Current State of Activision Blizzard

Current State of Activision Blizzard and Possible Lawsuit

It’s fair to say that Activision Blizzard have not had a great start to the 2019 year, or even a great past couple of months. From top-level executives leaving their posts, to Bungie departing and taking the Destiny franchise with them and an employee filing federal charges against them. Now, this new possible lawsuit only makes matters exponentially worse for Activision Blizzard.

Most of the downturn seems to be the lackluster performance of some of their key titles and the huge backlash there was at BlizzCon for Diablo: Immortal. Not to mention the fan base for lots of Blizzards games have started to dwindle with World of Warcraft seeing subs drop recently and Overwatch‘s player base starting to drop as well, especially since there was rumors of Overwatch becoming free-to-play sometime in 2019 to help expand the player base.

In October 2018 the CEO Mike Morhaime said he was going to step down and take on an advisory role in the company after being one of the initial people to start-up Blizzard. Fast forward a few months and he has decided to cut ties completely; with his last day being April 7, 2019. He will be replaced by J. Allen Brack. It’s speculation right now if his permanent leaving was all part of his initial stepping down or if he was forced into an advisory role and then decided enough was enough and decided to leave for good.

Activision Blizzard has had a rough time keeping CFOs (Chief Financial Officers) as well, with them losing two in a matter of a week. CFO Spencer Neumann left to join Netflix as their CFO(Neumann was let go after breaching his contract by searching for a new job supposedly) and he was replaced by Amrita Ahuja. Once she took over she instituted a few cost saving measures and then was hired by Square Inc. Activision Blizard reappointed Dennis Durkin as the new CFO as of January 2, 2019.

Last year Ben Brode, Hamilton Chu and Yong Woo left the company to form their own studio called Second Dinner. Brode, Chu and Woo were all three of Hearthstone’s top developers. There is also said to have been 100 general Activision Blizzard employees laid off as well as part of cost saving measures.

There is also the Bungie split from Activision Blizzard that is currently rocking the headlines, not to mention the interesting time an announcement regarding Soldier 76, one of the playable characters in Overwatch, as homosexual in a short story. With Tracer being announced as a lesbian shortly after the release of the game itself, why all of a sudden Soldier 76 as well? The announcement of Soldier 76 being homosexual has moved some attention away from them for now, so it seems uncomfortably reasonable that Activision Blizzard is trying to use the announcement as a sort of PR shield and positive form of a distraction.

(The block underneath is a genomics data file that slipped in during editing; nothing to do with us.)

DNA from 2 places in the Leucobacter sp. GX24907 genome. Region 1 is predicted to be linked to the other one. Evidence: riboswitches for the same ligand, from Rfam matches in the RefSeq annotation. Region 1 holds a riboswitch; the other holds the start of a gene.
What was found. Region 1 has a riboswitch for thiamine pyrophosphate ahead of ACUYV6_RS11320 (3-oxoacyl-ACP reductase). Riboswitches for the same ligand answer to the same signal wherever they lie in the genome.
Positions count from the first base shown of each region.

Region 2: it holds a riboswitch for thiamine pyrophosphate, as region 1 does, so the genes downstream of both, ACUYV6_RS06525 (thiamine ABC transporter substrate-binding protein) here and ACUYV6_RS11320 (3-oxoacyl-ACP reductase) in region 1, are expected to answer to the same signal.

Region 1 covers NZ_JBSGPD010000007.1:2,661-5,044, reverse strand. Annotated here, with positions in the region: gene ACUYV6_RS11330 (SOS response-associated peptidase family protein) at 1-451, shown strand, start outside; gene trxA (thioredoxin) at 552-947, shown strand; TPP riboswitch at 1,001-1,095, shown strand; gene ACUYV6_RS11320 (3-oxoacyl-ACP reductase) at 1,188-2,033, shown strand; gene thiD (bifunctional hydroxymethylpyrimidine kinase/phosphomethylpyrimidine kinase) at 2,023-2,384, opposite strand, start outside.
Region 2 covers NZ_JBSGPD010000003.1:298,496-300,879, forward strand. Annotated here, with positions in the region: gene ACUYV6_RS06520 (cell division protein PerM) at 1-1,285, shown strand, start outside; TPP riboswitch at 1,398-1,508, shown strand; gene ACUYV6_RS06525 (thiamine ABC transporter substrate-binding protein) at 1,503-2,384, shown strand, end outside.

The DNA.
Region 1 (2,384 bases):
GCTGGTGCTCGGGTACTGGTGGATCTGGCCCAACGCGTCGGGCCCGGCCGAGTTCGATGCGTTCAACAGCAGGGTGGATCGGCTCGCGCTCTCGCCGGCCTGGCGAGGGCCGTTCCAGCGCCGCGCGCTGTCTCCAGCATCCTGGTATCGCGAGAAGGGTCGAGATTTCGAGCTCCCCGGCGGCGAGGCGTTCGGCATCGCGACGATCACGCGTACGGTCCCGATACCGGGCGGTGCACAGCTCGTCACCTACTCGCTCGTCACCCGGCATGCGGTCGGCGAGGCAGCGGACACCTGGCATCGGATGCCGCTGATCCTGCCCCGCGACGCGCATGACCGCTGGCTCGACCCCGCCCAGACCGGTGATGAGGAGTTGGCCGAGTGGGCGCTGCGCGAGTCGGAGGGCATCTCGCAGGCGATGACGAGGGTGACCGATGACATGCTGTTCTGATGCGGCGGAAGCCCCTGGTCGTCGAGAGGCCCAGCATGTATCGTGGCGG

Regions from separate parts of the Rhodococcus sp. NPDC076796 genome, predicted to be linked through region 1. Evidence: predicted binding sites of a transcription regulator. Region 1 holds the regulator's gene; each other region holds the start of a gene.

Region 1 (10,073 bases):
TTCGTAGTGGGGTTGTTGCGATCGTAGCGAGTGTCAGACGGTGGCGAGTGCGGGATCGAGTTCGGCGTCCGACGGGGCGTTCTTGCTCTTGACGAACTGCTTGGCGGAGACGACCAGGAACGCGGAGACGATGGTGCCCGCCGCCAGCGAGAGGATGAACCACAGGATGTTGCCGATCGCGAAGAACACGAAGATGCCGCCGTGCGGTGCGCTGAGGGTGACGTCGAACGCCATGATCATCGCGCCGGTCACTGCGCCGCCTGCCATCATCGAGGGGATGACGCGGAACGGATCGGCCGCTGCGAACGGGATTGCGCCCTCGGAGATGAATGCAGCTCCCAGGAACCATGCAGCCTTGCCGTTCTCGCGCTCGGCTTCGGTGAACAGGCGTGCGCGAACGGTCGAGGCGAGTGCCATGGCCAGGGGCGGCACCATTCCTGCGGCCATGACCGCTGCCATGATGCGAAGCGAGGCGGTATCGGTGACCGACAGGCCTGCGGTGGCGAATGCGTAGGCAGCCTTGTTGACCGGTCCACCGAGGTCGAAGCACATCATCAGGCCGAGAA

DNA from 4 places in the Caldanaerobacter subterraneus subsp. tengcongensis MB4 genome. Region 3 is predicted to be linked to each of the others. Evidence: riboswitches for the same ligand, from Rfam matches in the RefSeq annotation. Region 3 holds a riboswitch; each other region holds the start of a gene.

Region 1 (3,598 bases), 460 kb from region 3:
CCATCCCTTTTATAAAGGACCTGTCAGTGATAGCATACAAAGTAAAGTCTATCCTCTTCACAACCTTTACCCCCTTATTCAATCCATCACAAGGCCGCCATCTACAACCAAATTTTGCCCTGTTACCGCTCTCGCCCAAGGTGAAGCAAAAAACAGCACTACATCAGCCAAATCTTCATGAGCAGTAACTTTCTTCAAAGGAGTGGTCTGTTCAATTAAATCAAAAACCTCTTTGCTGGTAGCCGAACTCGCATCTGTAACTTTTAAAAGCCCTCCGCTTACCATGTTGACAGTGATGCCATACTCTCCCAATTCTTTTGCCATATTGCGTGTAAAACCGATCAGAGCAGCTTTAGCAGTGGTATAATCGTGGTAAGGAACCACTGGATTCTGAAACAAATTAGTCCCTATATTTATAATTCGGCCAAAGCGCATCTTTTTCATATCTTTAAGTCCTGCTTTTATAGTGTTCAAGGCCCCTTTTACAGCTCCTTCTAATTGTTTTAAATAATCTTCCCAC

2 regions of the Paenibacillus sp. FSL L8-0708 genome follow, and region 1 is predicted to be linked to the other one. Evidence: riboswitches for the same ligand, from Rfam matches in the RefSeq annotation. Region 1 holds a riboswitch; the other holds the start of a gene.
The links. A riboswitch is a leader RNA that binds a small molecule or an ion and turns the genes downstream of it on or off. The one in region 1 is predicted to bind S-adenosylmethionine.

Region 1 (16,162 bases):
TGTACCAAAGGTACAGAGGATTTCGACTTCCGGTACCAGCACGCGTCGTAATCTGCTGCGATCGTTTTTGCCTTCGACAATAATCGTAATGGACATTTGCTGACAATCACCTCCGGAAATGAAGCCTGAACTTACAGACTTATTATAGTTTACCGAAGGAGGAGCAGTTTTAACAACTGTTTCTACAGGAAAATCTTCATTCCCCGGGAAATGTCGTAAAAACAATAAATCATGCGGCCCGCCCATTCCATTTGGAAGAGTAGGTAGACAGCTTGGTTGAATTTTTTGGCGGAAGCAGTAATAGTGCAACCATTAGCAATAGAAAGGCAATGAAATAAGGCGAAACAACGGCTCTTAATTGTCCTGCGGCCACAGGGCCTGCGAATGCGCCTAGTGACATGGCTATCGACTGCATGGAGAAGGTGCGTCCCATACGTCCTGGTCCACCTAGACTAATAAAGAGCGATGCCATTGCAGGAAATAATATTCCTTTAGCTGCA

With this whirlwind of high level execs leaving, Bungie parting ways(seemingly amicably), the layoffs and the lackluster sales of their games, Call of Duty: Black Ops 4 being the exception, Acitivision Blizzard’s stocks took a hit. Investors got curious and called for an investigation into this after stocks were being sold before the Bungie split. Que the law firm of Pomerantz LLP, who are currently gathering investors for a potential lawsuit against Activision Blizzard.

While the potential lawsuit is in the fledgling stages, investors are wanting to make sure there was no prior knowledge of the Bungie split and how it would affect stock prices by Activision Blizzard officers. Right now it is important to point out that it is just an alleged accusation of insider trading and nothing more.

With everything happening now, it’s hard to try to figure out what exactly is going to happen with Activision Blizzard. Everything is speculation at best. Call of Duty: Black Ops 4 will probably net them enough to limp through this year given they have an overall lackluster line up for 2019 at the moment. Still, one can’t help but wonder if Activision Blizzard will come out of all of this as a better company after the streamlining and possible legal fiasco is over, or is it fair to assume Blizzard might part ways with Activision at some point as well? Only time will tell and it will be an interesting story to watch unfold.

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